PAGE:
By Brian L. Milne, Refined Fuels Editor for Telvent DTN
Nationally, gasoline prices at retail outlets across the country’s major metropolitan regions are trending lower, with the U.S. average for regular grade gasoline sliding for the past month and expected to continue moving down.
Driving the decline is the end of the summer vacation season when gasoline demand traditionally weakens along with the switch to a winter-grade gasoline that is less costly to produce.
Seasonally, there are two major transitions in gasoline production annually with these transitions the result of government required efforts to reduce the release of harmful emissions into the atmosphere. The emission release is more acute during higher temperatures during the summer months, so government regulations require that gasoline be blended with a lower Reid Vapor Pressure, which measures the pressure necessary to keep a liquid from continually vaporizing and designed by a gentleman named Reid.
The switch from winter-grade gasoline to summer-grade during the spring hikes production costs for the fuel, and is a key reason why gasoline prices have historically increased during the spring. The opposite is true as we revert to the winter-grade, and the supply pool can expand quickly too, as the less stringent blend also allows refiners to include a larger menu of feedstocks that can further add to inventory without production restraint by refiners.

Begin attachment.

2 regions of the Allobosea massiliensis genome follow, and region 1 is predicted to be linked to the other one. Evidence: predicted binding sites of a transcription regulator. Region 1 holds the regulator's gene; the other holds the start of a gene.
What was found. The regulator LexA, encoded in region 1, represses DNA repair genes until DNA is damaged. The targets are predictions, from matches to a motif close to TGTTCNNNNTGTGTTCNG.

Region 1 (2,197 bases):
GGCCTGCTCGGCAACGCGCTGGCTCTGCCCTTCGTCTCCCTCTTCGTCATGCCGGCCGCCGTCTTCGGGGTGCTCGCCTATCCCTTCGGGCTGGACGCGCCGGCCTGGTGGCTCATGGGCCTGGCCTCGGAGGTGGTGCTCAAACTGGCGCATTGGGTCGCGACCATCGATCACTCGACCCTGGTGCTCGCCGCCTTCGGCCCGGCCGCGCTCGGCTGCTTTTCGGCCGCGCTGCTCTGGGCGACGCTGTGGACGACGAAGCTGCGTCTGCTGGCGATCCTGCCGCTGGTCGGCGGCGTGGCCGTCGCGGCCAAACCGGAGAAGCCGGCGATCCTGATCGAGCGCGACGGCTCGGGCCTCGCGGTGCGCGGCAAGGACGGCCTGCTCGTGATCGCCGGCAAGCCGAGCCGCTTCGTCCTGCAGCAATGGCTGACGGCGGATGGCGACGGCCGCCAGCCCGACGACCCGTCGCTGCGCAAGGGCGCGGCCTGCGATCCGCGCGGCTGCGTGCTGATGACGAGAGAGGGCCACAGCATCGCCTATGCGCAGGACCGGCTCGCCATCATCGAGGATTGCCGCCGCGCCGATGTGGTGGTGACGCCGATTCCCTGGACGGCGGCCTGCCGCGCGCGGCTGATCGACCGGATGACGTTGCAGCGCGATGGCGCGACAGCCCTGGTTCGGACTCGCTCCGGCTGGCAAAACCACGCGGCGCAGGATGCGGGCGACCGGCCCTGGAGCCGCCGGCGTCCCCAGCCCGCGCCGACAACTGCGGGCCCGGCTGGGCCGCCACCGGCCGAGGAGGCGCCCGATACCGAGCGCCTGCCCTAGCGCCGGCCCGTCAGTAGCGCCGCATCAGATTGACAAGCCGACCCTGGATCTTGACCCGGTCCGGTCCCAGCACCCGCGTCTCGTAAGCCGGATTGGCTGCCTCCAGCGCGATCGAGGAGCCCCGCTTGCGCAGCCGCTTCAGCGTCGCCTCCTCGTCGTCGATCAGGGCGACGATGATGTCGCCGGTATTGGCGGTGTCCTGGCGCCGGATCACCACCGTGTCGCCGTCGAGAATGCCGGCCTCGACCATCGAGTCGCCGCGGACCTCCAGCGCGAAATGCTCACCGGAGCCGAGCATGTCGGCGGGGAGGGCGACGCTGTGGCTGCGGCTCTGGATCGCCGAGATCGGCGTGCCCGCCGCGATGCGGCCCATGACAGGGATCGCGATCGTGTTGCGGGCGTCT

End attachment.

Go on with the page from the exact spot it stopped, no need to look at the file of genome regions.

Not all parts of the country are experiencing a trend lower in gasoline prices however, with wholesale costs along the West Coast, especially in California, continuing to climb midway through September. That has pushed retail prices sharply higher in the Golden State, with pump prices above the $3 gallon mark.
The contra-seasonal spike in retail gasoline prices for the state was generated by outages at production units at a pair of refineries in the San Francisco area in August, with the contraction in gasoline output tightening up the supply-demand balance in California, which affected the Pacific Northwest, Nevada and Arizona too.
The refinery units are again operating and supply tightness is easing now, which will limit the uptick in pump prices and will begin to pressure values for the balance of September.
View DTN’s Weekly and Historical Gas Prices.
In contrast, a tight supply situation in the New York market which reached north to Boston and surrounding regions has eased, with wholesale gasoline prices for the Northeast tumbling. That will offer drivers in these markets a break when they fill up their automobiles this week.
About the Author
Brian L. Milne is the Refined Fuels Editor for Telvent DTN-a leading business-to-business provider of real-time commodity information services. Milne has been focused on the energy industry for nearly 14 years as an analyst, journalist and editor. He can be reached at mailto:firstname.lastname@example.org